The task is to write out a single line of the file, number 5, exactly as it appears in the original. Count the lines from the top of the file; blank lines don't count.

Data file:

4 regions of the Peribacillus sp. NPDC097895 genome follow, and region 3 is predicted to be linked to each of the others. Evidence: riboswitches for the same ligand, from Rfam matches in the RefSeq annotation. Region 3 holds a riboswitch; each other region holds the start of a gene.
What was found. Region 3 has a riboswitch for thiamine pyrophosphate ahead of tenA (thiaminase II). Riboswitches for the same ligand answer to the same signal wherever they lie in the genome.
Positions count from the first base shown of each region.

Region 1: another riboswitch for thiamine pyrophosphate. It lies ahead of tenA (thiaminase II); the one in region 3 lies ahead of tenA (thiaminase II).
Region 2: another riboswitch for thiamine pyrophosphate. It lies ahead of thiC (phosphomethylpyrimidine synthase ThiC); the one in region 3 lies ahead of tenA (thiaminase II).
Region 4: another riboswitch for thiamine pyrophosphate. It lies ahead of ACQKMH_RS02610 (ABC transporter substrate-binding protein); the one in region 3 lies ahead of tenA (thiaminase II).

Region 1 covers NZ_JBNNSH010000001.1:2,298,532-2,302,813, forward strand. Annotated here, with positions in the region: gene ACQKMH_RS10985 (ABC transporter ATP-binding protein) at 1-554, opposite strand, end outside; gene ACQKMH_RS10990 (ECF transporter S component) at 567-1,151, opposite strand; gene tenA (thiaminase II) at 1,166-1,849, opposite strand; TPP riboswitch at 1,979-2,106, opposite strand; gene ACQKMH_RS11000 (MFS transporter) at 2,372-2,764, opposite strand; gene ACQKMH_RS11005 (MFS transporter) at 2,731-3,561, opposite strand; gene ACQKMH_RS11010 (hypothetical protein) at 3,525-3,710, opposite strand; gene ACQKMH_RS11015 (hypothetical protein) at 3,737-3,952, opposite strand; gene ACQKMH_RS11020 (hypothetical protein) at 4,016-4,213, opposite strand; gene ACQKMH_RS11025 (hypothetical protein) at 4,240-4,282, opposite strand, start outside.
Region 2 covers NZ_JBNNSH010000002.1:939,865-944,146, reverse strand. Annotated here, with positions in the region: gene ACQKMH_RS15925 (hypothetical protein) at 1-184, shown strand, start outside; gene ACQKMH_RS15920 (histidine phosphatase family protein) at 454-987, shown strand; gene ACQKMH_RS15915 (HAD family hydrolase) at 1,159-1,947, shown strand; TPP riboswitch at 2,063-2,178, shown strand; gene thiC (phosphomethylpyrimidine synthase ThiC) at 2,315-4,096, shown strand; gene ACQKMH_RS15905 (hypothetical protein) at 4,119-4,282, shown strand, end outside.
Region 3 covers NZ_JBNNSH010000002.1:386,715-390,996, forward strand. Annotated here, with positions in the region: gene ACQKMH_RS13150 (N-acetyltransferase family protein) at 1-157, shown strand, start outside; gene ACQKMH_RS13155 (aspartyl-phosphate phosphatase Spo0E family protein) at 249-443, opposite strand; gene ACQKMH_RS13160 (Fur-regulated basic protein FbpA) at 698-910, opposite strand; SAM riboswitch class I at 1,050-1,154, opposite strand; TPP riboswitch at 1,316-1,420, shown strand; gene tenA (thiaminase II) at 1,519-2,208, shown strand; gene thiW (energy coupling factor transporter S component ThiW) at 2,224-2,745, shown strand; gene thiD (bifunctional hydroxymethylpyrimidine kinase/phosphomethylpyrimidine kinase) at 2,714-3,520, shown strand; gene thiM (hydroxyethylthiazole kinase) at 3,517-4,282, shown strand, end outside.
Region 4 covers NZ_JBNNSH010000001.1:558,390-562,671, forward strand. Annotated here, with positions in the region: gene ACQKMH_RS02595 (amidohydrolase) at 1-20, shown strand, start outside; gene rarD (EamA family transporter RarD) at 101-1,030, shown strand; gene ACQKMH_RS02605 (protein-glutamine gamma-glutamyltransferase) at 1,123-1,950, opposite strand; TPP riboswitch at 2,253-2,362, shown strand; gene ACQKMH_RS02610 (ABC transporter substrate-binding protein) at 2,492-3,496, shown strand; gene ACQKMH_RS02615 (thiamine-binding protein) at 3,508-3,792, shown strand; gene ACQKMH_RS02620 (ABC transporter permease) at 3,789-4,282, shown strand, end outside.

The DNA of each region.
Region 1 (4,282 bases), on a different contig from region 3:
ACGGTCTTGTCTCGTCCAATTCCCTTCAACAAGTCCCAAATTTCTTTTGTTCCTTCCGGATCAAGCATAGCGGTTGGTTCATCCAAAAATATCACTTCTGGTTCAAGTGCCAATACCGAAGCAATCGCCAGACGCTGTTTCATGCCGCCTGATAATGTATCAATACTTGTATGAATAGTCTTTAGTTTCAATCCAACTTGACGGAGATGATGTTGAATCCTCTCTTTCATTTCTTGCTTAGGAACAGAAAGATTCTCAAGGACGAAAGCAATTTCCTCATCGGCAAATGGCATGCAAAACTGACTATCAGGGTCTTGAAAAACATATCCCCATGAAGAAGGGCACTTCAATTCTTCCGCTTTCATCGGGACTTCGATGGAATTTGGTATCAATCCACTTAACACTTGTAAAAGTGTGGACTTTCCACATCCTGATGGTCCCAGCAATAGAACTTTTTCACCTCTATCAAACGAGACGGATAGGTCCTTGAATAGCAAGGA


Region 2: another riboswitch for thiamine pyrophosphate. It lies ahead of thiC (phosphomethylpyrimidine synthase ThiC); the one in region 3 lies ahead of tenA (thiaminase II).